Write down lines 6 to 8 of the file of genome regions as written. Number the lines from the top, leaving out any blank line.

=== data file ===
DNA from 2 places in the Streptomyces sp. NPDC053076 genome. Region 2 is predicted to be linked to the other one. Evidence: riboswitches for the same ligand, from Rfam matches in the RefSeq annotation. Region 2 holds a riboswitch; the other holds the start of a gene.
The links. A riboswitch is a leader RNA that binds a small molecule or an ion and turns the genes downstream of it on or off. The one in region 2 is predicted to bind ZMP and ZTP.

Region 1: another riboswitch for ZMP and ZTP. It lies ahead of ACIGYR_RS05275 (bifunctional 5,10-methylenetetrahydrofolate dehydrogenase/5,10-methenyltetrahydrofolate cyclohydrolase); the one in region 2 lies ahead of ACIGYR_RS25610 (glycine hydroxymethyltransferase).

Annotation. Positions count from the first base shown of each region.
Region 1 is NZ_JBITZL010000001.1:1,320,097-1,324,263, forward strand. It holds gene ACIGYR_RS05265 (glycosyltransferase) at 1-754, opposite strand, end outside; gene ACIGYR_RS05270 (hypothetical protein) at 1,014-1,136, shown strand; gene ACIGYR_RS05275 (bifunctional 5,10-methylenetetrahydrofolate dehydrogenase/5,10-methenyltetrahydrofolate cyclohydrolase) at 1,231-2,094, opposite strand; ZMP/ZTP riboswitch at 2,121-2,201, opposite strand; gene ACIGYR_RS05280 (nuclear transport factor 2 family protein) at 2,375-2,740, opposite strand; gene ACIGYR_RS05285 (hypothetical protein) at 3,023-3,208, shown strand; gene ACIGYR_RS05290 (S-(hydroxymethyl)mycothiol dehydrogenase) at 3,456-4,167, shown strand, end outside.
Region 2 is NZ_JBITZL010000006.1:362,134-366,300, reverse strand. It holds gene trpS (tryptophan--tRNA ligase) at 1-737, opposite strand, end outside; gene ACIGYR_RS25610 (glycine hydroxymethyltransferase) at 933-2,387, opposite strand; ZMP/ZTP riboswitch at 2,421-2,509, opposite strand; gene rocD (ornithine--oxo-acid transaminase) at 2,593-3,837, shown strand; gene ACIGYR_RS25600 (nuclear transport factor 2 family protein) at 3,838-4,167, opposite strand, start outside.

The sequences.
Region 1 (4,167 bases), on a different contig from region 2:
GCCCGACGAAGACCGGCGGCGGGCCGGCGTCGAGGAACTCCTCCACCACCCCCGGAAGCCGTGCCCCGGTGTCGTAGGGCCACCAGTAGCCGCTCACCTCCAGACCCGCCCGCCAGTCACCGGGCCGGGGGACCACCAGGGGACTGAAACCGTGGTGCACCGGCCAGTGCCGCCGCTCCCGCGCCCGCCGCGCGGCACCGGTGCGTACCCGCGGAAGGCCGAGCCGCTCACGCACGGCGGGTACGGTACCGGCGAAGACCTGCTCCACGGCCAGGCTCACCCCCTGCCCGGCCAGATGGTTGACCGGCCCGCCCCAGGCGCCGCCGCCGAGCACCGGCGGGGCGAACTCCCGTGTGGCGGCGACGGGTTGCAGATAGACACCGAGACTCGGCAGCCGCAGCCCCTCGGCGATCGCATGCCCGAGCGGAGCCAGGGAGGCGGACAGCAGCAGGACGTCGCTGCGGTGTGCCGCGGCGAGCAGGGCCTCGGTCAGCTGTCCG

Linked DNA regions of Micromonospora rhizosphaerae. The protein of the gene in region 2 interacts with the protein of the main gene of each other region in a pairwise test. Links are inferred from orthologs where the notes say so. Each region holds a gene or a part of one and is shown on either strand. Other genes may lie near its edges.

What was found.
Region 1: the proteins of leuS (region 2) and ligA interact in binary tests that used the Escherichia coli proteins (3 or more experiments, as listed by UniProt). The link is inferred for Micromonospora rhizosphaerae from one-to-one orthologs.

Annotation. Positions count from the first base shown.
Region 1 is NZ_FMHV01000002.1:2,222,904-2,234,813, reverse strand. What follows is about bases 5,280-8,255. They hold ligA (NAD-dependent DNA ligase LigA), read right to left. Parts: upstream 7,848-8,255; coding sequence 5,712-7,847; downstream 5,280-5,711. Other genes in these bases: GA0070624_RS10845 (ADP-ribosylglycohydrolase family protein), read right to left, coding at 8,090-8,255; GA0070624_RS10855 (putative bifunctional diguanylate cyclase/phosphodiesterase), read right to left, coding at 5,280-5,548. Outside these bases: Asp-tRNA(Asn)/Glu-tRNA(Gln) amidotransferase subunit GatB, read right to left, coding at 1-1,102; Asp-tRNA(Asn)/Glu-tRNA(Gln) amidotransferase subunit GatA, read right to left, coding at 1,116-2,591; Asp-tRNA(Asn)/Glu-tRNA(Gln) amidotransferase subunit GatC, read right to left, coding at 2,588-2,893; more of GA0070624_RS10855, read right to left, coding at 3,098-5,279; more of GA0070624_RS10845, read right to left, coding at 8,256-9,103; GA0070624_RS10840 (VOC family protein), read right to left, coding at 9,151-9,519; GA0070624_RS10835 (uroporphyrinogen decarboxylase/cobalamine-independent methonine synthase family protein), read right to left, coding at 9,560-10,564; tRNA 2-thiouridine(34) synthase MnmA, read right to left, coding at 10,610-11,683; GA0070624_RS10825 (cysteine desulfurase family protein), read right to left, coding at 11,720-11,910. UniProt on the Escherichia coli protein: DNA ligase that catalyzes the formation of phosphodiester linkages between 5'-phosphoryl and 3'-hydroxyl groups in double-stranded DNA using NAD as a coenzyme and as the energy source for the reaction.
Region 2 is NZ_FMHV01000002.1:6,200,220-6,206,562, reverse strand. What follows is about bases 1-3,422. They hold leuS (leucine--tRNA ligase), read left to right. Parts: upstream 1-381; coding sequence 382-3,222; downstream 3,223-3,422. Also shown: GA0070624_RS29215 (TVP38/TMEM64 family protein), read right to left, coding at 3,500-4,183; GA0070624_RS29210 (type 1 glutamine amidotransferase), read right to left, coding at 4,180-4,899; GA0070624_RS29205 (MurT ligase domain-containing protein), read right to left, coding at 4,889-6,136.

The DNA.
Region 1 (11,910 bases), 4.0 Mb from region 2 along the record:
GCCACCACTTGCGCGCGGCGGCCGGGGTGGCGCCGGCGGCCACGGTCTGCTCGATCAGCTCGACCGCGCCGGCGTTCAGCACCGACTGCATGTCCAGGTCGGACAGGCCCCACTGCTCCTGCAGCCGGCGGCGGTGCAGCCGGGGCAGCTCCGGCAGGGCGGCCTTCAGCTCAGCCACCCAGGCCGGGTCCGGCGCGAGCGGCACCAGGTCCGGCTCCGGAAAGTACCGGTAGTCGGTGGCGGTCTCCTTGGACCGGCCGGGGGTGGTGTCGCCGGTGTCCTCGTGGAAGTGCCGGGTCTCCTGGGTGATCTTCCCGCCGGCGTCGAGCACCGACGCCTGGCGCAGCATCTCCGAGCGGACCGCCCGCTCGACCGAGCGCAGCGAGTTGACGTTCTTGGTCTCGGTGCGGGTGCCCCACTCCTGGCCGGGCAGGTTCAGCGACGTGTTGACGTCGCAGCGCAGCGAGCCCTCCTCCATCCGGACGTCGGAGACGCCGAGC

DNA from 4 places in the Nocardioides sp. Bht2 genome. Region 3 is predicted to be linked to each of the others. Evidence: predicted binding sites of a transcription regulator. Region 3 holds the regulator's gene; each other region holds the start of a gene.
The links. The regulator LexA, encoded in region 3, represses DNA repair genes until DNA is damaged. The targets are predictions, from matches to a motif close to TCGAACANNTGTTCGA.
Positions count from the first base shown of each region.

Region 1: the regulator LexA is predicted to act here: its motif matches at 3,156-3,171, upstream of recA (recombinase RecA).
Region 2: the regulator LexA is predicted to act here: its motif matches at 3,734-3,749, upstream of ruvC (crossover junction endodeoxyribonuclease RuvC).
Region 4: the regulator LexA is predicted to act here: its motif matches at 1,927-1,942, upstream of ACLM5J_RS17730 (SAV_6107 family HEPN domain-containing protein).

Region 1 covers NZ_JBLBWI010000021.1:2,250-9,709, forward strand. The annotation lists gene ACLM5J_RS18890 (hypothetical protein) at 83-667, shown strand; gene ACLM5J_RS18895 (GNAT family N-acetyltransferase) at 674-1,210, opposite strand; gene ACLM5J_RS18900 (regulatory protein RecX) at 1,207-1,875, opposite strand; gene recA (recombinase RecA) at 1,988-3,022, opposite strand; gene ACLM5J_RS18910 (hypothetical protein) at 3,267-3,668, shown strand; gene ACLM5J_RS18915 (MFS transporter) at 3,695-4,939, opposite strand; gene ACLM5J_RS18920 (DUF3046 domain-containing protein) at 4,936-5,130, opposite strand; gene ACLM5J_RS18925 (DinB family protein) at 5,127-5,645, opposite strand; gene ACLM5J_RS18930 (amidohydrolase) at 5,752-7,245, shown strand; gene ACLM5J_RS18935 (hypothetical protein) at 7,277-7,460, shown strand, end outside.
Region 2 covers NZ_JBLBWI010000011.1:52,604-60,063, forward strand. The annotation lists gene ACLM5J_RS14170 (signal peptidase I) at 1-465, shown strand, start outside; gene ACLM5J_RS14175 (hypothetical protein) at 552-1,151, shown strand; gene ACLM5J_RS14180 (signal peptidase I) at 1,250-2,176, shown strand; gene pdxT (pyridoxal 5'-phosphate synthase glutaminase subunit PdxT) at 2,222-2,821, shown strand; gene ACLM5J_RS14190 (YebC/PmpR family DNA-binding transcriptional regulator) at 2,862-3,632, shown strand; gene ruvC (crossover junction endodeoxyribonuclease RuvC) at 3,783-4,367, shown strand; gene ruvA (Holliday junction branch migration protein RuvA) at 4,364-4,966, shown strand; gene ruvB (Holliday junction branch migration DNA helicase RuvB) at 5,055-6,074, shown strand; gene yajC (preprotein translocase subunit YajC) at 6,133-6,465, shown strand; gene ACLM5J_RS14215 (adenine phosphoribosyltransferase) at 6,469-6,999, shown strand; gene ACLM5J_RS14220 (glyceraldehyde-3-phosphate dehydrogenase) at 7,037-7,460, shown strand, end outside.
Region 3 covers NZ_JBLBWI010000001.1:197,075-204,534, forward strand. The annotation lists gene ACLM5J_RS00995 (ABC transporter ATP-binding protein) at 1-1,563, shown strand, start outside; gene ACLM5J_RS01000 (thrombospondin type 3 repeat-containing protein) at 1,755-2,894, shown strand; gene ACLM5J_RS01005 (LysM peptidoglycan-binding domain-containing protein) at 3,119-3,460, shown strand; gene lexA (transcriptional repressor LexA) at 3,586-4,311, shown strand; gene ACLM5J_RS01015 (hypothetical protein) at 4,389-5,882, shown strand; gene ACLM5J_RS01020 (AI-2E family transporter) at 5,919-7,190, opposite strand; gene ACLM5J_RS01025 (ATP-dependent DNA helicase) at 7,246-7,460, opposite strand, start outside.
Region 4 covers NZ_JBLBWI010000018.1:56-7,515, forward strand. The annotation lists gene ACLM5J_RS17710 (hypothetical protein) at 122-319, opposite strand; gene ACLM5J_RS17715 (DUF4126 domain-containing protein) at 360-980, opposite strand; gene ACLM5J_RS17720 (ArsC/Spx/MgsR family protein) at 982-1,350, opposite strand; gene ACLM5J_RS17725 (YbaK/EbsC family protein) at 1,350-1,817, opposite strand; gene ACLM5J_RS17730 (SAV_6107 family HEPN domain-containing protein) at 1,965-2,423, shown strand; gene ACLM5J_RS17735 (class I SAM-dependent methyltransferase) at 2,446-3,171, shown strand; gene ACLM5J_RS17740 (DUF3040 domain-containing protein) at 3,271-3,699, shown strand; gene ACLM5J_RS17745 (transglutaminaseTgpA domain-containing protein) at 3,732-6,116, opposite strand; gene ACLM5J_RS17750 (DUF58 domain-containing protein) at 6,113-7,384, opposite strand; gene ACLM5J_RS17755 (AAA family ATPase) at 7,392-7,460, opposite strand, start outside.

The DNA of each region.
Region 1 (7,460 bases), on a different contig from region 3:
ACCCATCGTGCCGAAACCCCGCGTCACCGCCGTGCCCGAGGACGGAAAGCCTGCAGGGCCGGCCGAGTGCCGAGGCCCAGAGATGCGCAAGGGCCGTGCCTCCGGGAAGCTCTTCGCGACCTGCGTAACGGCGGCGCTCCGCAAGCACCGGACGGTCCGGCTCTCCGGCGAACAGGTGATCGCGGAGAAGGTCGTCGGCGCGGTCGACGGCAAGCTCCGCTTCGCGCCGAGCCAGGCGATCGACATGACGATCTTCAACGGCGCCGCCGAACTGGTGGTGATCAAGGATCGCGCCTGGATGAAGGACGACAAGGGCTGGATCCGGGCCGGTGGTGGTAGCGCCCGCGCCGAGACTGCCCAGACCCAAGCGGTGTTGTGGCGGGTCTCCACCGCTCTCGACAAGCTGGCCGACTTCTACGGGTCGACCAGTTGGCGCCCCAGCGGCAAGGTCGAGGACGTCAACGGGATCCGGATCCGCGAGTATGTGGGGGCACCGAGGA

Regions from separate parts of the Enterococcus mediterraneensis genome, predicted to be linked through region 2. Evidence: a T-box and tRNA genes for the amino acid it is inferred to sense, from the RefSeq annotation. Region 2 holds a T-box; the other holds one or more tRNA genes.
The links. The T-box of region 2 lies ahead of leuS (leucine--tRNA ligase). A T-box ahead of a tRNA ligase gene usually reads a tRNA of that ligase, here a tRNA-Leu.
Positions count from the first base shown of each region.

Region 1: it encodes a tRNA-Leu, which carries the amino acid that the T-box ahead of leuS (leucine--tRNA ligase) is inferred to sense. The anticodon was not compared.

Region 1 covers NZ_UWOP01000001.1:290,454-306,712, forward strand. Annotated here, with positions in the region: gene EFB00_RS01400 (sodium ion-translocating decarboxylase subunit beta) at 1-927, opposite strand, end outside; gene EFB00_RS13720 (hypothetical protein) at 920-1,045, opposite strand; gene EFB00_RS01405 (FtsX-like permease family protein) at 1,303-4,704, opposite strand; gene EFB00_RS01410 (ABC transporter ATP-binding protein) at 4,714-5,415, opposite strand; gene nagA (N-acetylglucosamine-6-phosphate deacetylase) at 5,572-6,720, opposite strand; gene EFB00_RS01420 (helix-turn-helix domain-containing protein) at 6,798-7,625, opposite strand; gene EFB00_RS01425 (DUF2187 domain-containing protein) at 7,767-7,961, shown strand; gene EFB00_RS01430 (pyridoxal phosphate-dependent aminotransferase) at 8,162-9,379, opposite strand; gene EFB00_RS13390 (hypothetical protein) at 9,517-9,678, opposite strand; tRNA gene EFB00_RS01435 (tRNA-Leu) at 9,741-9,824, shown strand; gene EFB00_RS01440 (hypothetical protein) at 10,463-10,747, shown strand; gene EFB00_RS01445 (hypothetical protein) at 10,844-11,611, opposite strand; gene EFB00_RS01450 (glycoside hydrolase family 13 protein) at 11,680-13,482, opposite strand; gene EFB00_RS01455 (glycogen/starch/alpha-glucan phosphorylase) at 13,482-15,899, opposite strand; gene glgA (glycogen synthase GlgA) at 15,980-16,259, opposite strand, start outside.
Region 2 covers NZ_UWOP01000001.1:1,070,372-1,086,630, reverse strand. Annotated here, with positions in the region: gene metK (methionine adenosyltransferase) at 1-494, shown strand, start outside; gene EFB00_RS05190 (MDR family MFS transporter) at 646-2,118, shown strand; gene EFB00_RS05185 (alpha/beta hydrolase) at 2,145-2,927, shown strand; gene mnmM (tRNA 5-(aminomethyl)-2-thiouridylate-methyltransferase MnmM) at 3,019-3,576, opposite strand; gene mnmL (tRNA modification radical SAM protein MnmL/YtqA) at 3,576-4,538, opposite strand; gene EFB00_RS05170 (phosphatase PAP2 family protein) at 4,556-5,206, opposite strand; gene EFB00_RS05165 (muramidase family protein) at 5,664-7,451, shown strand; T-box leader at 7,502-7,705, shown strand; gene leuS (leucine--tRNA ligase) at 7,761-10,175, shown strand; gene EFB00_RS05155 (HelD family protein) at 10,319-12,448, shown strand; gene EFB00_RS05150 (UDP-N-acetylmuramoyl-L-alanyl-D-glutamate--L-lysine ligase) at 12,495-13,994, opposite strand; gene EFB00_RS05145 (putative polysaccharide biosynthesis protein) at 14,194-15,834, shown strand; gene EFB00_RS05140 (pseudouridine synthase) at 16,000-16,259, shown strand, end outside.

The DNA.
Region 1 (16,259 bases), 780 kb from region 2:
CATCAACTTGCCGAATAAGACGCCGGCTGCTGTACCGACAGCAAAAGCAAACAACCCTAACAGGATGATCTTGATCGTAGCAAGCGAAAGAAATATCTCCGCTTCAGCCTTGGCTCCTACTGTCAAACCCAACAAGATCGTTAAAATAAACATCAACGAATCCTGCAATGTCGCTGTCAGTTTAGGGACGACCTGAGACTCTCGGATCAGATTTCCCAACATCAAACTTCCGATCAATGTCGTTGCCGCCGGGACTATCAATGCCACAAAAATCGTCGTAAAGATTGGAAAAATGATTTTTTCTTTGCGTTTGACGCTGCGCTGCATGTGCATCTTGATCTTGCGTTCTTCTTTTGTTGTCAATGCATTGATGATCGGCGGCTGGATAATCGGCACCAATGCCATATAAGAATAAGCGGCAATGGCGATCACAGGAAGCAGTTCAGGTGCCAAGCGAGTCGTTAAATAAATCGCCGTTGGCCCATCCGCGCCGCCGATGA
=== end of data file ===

Region 2 is NZ_JBITZL010000006.1:362,134-366,300, reverse strand. It holds gene trpS (tryptophan--tRNA ligase) at 1-737, opposite strand, end outside; gene ACIGYR_RS25610 (glycine hydroxymethyltransferase) at 933-2,387, opposite strand; ZMP/ZTP riboswitch at 2,421-2,509, opposite strand; gene rocD (ornithine--oxo-acid transaminase) at 2,593-3,837, shown strand; gene ACIGYR_RS25600 (nuclear transport factor 2 family protein) at 3,838-4,167, opposite strand, start outside.

The sequences.
Region 1 (4,167 bases), on a different contig from region 2: